Key-noah?

I’m fairly certain that upon first attempt at reading the word ‘quinoa’ aloud, most people pronounce it, “Key-noah”.*

*My hand is raised.

After that initial embarrassment, of which hopefully you weren’t corrected by a pretentious vegetarian* who eats quinoa on a regular basis but rather a sympathetic someone who has also made the mistake before you, you more than likely did one of two things. First you said the word, “key-nwa” about a dozen times, marveling at the pronunciation at such a strangely written word, then you either added quinoa to your ‘must try’ list of foods or tossed it into your ‘totally uninterested in trying’ list of foods.

*Not stereotyping vegetarians here, I swear!!

Usually, I’m eager to try something new, but in the case of quinoa, I immediately wrote it off.* Though I am always open to healthier alternatives to pastas and rice, I’ve learned that I can endure them for one or two meals, but I’ll never be able to make a complete transition. I’ve riced cauliflower, sauced spaghetti squash, noodled zucchini, but when all is said and done, I love my non whole grain carbohydrates far too much to let them go.

*And it had nothing to do with the individual who corrected my pronunciation.

After several years of avoidance, I decided to give the strange grain, quinoa, a try. Though I didn’t know much about it, the recipe I chose and the package of quinoa I purchased, made it seem like a fairly easy grain to prepare.*

*Likened to couscous**; both cook much faster than pasta or rice.

**However, nothing like couscous, because couscous is made of tiny balls of semolina, a course wheat used generally in homemade pastas. Quinoa is actually edible seeds of a grain crop.

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Knowing that such a healthy grain would need some flavor, I went with a recipe from The Picky Palate Cookbook: Chili-Lime Shrimp Skewers over Garlic Butter Quinoa.

Garlic? Butter? What’s not to like?

Perhaps the most interesting part of preparing quinoa was that it requires rinsing in warm water. This is to rid it of its natural coating which can be a little bitter in taste. The only possible way of rinsing, without losing half of the tiny little seeds you’ve measured out for dinner, is to rinse them in a fine mesh strainer.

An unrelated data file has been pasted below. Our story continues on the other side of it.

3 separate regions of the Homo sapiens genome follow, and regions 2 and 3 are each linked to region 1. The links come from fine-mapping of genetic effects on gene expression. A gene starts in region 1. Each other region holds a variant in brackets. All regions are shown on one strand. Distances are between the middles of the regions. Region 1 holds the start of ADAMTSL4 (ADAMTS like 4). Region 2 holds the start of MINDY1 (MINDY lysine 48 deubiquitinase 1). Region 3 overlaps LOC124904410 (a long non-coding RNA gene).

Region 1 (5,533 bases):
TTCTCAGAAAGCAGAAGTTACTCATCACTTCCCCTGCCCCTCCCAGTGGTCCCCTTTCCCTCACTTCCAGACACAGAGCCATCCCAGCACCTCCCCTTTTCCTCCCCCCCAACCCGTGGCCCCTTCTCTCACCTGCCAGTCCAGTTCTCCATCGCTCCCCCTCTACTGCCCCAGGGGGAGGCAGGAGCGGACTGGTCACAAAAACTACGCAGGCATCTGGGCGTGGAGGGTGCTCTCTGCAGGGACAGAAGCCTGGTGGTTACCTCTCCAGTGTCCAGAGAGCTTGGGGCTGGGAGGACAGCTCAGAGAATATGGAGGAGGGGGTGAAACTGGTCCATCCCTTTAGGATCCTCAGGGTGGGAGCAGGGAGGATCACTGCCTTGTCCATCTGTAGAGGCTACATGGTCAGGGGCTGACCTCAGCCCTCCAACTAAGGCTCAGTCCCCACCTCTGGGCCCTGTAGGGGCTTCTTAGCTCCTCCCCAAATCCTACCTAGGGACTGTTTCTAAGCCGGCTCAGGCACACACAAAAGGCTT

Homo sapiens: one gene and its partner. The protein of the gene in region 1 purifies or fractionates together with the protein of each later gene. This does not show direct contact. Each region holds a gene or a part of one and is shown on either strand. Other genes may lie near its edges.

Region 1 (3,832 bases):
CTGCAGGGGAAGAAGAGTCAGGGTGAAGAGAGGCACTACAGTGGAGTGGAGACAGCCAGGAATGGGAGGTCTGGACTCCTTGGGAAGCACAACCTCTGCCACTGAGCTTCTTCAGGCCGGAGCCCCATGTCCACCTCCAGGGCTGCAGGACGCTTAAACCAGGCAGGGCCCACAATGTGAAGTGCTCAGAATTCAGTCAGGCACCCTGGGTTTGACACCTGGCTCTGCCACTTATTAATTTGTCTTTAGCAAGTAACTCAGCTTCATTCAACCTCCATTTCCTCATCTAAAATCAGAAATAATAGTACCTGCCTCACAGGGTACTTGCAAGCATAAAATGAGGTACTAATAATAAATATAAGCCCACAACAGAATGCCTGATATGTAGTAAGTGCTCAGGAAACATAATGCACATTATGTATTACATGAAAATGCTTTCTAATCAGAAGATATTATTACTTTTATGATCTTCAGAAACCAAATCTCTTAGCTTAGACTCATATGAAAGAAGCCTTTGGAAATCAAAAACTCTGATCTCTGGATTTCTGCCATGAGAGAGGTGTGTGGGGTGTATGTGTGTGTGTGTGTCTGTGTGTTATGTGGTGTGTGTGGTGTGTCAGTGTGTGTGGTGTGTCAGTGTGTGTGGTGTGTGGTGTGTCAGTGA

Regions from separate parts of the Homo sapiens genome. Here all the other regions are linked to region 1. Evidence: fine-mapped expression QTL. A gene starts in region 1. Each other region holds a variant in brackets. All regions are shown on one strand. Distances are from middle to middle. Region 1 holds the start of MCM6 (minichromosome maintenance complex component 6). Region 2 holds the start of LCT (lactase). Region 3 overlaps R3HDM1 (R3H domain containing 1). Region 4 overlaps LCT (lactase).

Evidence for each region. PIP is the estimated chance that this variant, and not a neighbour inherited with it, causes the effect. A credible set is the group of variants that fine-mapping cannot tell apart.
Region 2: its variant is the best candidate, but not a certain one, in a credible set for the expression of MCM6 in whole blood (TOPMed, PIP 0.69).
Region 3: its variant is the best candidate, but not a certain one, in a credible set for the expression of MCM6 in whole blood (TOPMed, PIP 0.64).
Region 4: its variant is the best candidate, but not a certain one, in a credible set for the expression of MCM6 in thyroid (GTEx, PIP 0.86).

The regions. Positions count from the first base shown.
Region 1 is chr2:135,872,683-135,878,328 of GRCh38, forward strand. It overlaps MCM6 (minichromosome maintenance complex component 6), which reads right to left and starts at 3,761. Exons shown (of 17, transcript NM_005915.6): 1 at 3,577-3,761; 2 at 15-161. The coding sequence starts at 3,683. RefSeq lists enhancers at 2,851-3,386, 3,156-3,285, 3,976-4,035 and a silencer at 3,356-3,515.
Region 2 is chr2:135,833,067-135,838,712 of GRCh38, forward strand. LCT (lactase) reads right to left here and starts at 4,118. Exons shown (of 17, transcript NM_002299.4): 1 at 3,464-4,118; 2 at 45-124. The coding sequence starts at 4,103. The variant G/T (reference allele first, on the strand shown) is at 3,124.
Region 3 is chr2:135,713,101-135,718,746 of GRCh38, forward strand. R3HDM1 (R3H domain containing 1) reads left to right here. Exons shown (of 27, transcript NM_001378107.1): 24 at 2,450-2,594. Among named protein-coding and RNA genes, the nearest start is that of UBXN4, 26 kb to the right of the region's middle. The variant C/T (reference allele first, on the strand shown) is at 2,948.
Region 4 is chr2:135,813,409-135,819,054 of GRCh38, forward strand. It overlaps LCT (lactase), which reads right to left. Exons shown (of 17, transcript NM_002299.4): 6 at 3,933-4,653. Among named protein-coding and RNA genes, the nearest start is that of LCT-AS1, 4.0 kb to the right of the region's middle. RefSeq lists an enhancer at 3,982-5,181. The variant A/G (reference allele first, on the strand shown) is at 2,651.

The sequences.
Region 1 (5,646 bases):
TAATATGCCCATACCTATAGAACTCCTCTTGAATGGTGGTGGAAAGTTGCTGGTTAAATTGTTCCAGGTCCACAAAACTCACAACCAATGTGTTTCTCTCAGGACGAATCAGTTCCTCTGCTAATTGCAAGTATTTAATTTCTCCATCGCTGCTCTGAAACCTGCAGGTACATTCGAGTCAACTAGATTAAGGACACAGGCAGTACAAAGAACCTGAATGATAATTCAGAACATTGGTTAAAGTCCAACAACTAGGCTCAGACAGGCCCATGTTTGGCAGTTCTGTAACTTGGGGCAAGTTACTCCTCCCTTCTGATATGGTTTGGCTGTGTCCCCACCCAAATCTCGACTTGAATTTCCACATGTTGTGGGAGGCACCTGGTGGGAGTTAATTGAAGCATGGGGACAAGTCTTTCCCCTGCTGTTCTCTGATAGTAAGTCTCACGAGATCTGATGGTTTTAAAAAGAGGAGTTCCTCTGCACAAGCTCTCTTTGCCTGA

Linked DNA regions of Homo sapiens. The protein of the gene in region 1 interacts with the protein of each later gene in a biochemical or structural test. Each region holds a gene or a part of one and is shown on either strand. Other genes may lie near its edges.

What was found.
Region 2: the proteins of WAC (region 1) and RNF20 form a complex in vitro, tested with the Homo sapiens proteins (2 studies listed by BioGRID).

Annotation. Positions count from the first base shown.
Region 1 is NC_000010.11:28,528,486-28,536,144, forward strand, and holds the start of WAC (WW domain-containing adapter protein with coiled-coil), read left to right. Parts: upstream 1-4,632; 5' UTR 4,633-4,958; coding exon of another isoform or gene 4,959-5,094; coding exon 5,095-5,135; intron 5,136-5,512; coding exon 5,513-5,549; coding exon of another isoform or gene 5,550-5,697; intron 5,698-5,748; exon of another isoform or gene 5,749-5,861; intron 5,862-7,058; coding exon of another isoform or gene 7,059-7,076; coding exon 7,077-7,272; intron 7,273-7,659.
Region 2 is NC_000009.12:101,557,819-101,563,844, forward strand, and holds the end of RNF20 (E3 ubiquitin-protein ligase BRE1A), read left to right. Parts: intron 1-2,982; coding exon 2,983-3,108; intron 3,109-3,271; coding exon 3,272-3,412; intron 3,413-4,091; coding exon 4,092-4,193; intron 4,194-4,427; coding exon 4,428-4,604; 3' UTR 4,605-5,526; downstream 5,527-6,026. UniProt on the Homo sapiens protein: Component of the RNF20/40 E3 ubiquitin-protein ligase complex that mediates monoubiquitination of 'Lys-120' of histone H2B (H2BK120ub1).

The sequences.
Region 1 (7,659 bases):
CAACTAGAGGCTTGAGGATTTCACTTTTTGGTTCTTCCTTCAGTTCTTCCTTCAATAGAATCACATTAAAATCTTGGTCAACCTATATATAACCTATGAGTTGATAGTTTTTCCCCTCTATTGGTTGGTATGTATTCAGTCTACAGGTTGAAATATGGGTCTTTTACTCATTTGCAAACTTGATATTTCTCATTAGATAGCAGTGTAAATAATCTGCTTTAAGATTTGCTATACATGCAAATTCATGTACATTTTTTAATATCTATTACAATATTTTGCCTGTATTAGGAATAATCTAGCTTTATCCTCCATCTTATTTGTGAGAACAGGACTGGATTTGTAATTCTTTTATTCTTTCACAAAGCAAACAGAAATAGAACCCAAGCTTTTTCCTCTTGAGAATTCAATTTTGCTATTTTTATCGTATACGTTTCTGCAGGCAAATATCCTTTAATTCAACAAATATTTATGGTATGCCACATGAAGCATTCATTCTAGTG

Though the chili-lime shrimp skewers were the true star of the show*, I was amazed that my first bite of quinoa didn’t make me wrinkle my nose like a toddler experiencing their first bite of spinach.

*Wow, were they packed with flavor!!

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Please tell me you love my adorable sea creature dishes as much as I do!

However, I cannot be certain this isn’t due to the amount of butter and garlic* added to the pot.

*3 tablespoons of butter and 1 clove of garlic, along with salt, pepper, and garlic salt

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Still, as you can see, I took a very small portion to start. The more I thought about the fact that I was eating more seed than grain, the more I thought about just ignoring the quinoa and eating a plate of shrimp and broccoli.

But I’m no wimp, so I closed my eyes and took a bite of my tiny portion* and was instantly more intrigued by the way it held the flavor of butter and garlic so well. While this did make me wonder what the quinoa would have tasted like alone, I put all wonder to the back burner and scooped up my tiny little serving, which was then replaced by more.

*Okay, yes, I mixed it with a bite of shrimp.

Will I make it on a regular basis? Probably not. But will I shy away from it at a restaurant* or in a recipe? No.

*Alright, not totally true. I do still avoid quinoa salads. But I also avoid pasta salads so I’d say that equals out.

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